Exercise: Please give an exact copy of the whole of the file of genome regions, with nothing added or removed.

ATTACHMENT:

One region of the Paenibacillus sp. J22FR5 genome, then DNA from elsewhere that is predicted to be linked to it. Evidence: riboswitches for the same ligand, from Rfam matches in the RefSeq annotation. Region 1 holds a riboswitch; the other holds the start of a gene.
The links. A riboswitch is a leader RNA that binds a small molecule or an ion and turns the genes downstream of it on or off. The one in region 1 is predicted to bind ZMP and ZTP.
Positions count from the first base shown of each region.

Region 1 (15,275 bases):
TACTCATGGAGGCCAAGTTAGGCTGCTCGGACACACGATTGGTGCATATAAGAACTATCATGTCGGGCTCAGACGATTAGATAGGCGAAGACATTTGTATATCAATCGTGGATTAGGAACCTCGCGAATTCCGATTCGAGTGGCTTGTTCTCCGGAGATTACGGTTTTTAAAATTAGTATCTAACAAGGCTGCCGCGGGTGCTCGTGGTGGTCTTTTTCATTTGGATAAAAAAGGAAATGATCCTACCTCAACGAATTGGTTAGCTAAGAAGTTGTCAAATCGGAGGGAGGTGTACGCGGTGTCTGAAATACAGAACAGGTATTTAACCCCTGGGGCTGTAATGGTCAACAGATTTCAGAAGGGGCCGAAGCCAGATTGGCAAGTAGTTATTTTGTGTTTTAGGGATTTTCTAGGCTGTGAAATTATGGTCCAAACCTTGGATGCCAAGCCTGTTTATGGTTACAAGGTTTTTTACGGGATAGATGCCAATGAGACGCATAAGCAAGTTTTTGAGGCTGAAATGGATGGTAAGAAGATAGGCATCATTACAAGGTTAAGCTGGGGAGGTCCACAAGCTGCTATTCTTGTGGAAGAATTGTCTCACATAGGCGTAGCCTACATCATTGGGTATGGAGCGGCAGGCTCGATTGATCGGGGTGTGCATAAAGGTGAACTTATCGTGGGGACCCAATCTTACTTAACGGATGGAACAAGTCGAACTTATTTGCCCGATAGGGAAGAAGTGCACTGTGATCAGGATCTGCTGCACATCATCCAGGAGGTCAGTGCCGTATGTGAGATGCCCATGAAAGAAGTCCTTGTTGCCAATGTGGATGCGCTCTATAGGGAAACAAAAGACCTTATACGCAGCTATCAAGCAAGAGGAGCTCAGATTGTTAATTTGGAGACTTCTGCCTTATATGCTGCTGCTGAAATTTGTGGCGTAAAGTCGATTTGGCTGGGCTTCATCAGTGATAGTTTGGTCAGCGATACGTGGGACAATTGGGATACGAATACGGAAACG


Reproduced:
One region of the Paenibacillus sp. J22FR5 genome, then DNA from elsewhere that is predicted to be linked to it. Evidence: riboswitches for the same ligand, from Rfam matches in the RefSeq annotation. Region 1 holds a riboswitch; the other holds the start of a gene.
The links. A riboswitch is a leader RNA that binds a small molecule or an ion and turns the genes downstream of it on or off. The one in region 1 is predicted to bind ZMP and ZTP.
Positions count from the first base shown of each region.

Region 1 (15,275 bases):
TACTCATGGAGGCCAAGTTAGGCTGCTCGGACACACGATTGGTGCATATAAGAACTATCATGTCGGGCTCAGACGATTAGATAGGCGAAGACATTTGTATATCAATCGTGGATTAGGAACCTCGCGAATTCCGATTCGAGTGGCTTGTTCTCCGGAGATTACGGTTTTTAAAATTAGTATCTAACAAGGCTGCCGCGGGTGCTCGTGGTGGTCTTTTTCATTTGGATAAAAAAGGAAATGATCCTACCTCAACGAATTGGTTAGCTAAGAAGTTGTCAAATCGGAGGGAGGTGTACGCGGTGTCTGAAATACAGAACAGGTATTTAACCCCTGGGGCTGTAATGGTCAACAGATTTCAGAAGGGGCCGAAGCCAGATTGGCAAGTAGTTATTTTGTGTTTTAGGGATTTTCTAGGCTGTGAAATTATGGTCCAAACCTTGGATGCCAAGCCTGTTTATGGTTACAAGGTTTTTTACGGGATAGATGCCAATGAGACGCATAAGCAAGTTTTTGAGGCTGAAATGGATGGTAAGAAGATAGGCATCATTACAAGGTTAAGCTGGGGAGGTCCACAAGCTGCTATTCTTGTGGAAGAATTGTCTCACATAGGCGTAGCCTACATCATTGGGTATGGAGCGGCAGGCTCGATTGATCGGGGTGTGCATAAAGGTGAACTTATCGTGGGGACCCAATCTTACTTAACGGATGGAACAAGTCGAACTTATTTGCCCGATAGGGAAGAAGTGCACTGTGATCAGGATCTGCTGCACATCATCCAGGAGGTCAGTGCCGTATGTGAGATGCCCATGAAAGAAGTCCTTGTTGCCAATGTGGATGCGCTCTATAGGGAAACAAAAGACCTTATACGCAGCTATCAAGCAAGAGGAGCTCAGATTGTTAATTTGGAGACTTCTGCCTTATATGCTGCTGCTGAAATTTGTGGCGTAAAGTCGATTTGGCTGGGCTTCATCAGTGATAGTTTGGTCAGCGATACGTGGGACAATTGGGATACGAATACGGAAACG